building eruv 88.
(photo credit: )
The Tenafly Jewish community has won a six-year battle with local officials over the right to place symbolic plastic strips on utility poles to create an enclosure that would allow them to perform certain restricted activities on the Sabbath.
By a 5-0 vote, the Borough Council of Tenafly agreed Tuesday to allow the strips to be used to create an enclosure known as an eruv.
Local officials also agreed to pay $325,000 to cover court costs incurred by the group which sued over the ban. The courts had already rejected the council's efforts to ban the strips.
An eruv is a symbolic district within which Jews can perform tasks otherwise forbidden on the Sabbath such as pushing baby strollers. By having the eruv extended to the utility polls, the domain of the home is extended, thereby allowing more activities on the Sabbath.
According to the doctrine observed by some Jewish communities, objects cannot be moved from the home to the outside world on the Sabbath.
The plastic strips, called lechis, are attached to utility poles, forming a boundary.
In 2000, a portion of the eruv was found at the Tenafly Nature Center, prompting the Borough to ban the strips. Local officials said that allowing the markings could be construed as the government giving preferential treatment to certain religious groups, since it is illegal in Tenafly to put posters or other objects on utility poles.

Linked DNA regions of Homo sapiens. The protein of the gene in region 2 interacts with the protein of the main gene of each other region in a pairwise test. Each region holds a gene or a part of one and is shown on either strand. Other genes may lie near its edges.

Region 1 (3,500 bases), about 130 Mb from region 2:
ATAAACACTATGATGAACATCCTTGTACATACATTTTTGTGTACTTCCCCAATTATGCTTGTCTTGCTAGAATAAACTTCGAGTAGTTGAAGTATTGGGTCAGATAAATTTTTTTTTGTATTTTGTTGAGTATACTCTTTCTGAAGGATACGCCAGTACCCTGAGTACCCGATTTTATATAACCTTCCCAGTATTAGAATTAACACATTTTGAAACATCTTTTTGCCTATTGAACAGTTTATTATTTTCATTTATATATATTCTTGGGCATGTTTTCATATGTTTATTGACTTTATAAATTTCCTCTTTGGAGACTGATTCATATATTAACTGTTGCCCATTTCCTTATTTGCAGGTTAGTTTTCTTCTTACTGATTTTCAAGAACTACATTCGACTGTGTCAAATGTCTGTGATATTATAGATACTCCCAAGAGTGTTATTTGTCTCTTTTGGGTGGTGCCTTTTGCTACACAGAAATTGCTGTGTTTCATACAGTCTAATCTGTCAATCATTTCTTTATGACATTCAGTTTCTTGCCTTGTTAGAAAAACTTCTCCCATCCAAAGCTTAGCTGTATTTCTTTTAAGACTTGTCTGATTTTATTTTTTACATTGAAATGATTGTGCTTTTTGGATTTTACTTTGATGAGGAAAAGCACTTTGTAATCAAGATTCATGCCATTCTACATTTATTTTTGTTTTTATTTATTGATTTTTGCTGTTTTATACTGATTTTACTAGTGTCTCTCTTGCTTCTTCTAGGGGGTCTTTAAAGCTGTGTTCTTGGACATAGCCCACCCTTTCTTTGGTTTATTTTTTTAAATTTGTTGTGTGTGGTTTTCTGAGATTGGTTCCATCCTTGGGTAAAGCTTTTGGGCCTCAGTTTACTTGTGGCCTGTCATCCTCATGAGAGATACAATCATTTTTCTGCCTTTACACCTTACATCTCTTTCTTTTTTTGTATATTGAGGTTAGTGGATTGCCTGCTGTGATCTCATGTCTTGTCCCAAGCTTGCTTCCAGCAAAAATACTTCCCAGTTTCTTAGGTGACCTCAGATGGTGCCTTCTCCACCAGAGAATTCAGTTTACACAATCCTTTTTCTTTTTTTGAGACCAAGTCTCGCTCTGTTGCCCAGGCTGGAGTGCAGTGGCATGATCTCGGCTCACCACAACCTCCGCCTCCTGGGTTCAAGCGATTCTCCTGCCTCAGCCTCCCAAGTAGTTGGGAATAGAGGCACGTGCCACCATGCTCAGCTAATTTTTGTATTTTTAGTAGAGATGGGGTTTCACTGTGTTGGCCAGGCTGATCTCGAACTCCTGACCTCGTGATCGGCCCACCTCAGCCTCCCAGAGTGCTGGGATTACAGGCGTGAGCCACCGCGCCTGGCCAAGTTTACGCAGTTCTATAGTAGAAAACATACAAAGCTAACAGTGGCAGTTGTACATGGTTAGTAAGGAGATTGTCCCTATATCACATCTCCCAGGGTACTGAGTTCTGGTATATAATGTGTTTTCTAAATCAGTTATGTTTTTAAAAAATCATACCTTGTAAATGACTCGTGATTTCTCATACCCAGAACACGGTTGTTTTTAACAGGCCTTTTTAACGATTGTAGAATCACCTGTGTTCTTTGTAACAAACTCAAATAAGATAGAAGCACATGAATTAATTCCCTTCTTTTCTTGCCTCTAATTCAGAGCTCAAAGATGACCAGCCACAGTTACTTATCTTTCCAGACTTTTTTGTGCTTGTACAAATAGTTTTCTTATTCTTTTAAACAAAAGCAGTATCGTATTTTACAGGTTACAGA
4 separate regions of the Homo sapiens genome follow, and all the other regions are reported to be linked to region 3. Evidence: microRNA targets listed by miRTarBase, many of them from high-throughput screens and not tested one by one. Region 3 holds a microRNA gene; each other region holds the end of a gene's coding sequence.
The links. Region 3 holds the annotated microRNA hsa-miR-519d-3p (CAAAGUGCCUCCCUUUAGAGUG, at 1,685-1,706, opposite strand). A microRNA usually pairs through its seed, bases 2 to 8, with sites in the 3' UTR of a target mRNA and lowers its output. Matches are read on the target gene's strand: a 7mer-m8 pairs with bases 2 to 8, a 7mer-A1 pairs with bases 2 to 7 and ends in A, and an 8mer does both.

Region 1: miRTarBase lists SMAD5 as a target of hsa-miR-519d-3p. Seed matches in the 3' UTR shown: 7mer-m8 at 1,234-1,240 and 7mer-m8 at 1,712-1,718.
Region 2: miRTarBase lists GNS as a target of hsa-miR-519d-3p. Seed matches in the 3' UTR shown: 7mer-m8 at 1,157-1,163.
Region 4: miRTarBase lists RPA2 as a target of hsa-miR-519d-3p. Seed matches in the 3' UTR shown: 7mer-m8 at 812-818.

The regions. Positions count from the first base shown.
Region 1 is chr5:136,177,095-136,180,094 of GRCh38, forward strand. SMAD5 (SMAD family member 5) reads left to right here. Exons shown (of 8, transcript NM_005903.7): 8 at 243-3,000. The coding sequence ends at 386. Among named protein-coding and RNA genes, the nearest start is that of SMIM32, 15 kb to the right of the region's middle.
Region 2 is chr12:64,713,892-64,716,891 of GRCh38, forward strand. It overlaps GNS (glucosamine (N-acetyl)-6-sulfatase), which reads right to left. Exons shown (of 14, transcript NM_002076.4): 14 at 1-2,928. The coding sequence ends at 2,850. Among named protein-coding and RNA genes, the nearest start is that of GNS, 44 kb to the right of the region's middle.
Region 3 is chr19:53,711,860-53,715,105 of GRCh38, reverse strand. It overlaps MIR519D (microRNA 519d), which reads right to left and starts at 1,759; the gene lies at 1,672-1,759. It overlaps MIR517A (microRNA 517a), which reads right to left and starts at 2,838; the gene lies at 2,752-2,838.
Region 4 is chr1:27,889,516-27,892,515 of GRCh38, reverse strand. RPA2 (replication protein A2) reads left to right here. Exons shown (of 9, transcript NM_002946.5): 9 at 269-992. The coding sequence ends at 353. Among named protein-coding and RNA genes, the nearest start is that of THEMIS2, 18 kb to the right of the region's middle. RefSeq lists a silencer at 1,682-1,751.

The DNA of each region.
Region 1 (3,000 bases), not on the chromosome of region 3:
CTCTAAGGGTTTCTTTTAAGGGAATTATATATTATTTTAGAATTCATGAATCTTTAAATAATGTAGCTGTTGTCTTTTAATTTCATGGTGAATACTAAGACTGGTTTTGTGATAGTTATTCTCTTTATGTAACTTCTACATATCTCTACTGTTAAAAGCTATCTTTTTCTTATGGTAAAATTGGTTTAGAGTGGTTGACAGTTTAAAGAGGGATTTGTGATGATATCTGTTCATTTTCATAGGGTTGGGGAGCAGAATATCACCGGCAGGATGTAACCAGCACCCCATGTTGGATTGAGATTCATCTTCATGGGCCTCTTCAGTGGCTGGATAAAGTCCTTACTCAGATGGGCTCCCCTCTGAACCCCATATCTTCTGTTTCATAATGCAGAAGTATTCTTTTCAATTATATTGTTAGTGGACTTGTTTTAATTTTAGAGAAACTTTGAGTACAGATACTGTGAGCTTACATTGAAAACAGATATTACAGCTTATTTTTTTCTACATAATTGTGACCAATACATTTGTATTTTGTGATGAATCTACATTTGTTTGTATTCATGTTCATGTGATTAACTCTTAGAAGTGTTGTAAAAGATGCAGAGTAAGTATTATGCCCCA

The Tenafly Eruv Association, which had obtained permission to place the strips from two utility companies and the county, sued over the ban.
A federal judge ruled in 2001 that the Borough had the right to ban the lechis, but the 3rd Circuit Court of Appeals overturned that ruling, saying the Borough had selectively enforced the ban on utility pole attachments. The US Supreme Court refused to hear an appeal of that ruling.
"We didn't agree with the claim that it was any type of violation of the separation between church and state," Etzion Neuer, regional director of the Anti-Defamation League, told the New York Times in an article published Wednesday. "We hope that this will be the last chapter in this painful and divisive fight."
The strips have been erected in other New Jersey communities, including Englewood, Fair Lawn, Fort Lee, Teaneck and Paramus. Tenafly's encompassed about one-third of the Borough and linked with one in neighboring Englewood.
"This was a dark period in Tenafly history," Councilman Joseph Salvatore told The Record of Bergen County. "If I had one wish, it would be that the Orthodox community was welcomed with open arms."
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